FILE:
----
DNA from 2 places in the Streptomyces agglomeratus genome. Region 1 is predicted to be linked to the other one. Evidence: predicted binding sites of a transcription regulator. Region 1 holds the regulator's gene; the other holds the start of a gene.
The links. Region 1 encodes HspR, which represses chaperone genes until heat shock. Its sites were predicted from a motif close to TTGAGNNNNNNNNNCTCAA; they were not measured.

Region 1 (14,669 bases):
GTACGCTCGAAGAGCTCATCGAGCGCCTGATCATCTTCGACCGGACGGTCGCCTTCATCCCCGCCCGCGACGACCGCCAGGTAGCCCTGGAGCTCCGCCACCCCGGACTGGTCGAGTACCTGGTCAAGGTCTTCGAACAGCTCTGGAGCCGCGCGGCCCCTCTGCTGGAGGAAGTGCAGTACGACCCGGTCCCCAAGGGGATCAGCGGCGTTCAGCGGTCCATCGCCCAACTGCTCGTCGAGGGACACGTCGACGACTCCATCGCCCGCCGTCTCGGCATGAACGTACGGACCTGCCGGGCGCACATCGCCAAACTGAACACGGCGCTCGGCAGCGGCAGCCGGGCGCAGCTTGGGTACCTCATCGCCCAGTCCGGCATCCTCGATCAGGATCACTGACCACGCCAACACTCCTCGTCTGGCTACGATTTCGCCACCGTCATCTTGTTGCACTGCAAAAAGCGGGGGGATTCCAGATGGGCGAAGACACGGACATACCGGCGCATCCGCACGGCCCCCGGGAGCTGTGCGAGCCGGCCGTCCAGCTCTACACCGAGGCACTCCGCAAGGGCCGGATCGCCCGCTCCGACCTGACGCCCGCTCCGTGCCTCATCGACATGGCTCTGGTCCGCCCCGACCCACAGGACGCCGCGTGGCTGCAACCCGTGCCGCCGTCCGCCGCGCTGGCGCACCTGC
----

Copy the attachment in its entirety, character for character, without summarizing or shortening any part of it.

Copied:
DNA from 2 places in the Streptomyces agglomeratus genome. Region 1 is predicted to be linked to the other one. Evidence: predicted binding sites of a transcription regulator. Region 1 holds the regulator's gene; the other holds the start of a gene.
The links. Region 1 encodes HspR, which represses chaperone genes until heat shock. Its sites were predicted from a motif close to TTGAGNNNNNNNNNCTCAA; they were not measured.

Region 1 (14,669 bases):
GTACGCTCGAAGAGCTCATCGAGCGCCTGATCATCTTCGACCGGACGGTCGCCTTCATCCCCGCCCGCGACGACCGCCAGGTAGCCCTGGAGCTCCGCCACCCCGGACTGGTCGAGTACCTGGTCAAGGTCTTCGAACAGCTCTGGAGCCGCGCGGCCCCTCTGCTGGAGGAAGTGCAGTACGACCCGGTCCCCAAGGGGATCAGCGGCGTTCAGCGGTCCATCGCCCAACTGCTCGTCGAGGGACACGTCGACGACTCCATCGCCCGCCGTCTCGGCATGAACGTACGGACCTGCCGGGCGCACATCGCCAAACTGAACACGGCGCTCGGCAGCGGCAGCCGGGCGCAGCTTGGGTACCTCATCGCCCAGTCCGGCATCCTCGATCAGGATCACTGACCACGCCAACACTCCTCGTCTGGCTACGATTTCGCCACCGTCATCTTGTTGCACTGCAAAAAGCGGGGGGATTCCAGATGGGCGAAGACACGGACATACCGGCGCATCCGCACGGCCCCCGGGAGCTGTGCGAGCCGGCCGTCCAGCTCTACACCGAGGCACTCCGCAAGGGCCGGATCGCCCGCTCCGACCTGACGCCCGCTCCGTGCCTCATCGACATGGCTCTGGTCCGCCCCGACCCACAGGACGCCGCGTGGCTGCAACCCGTGCCGCCGTCCGCCGCGCTGGCGCACCTGC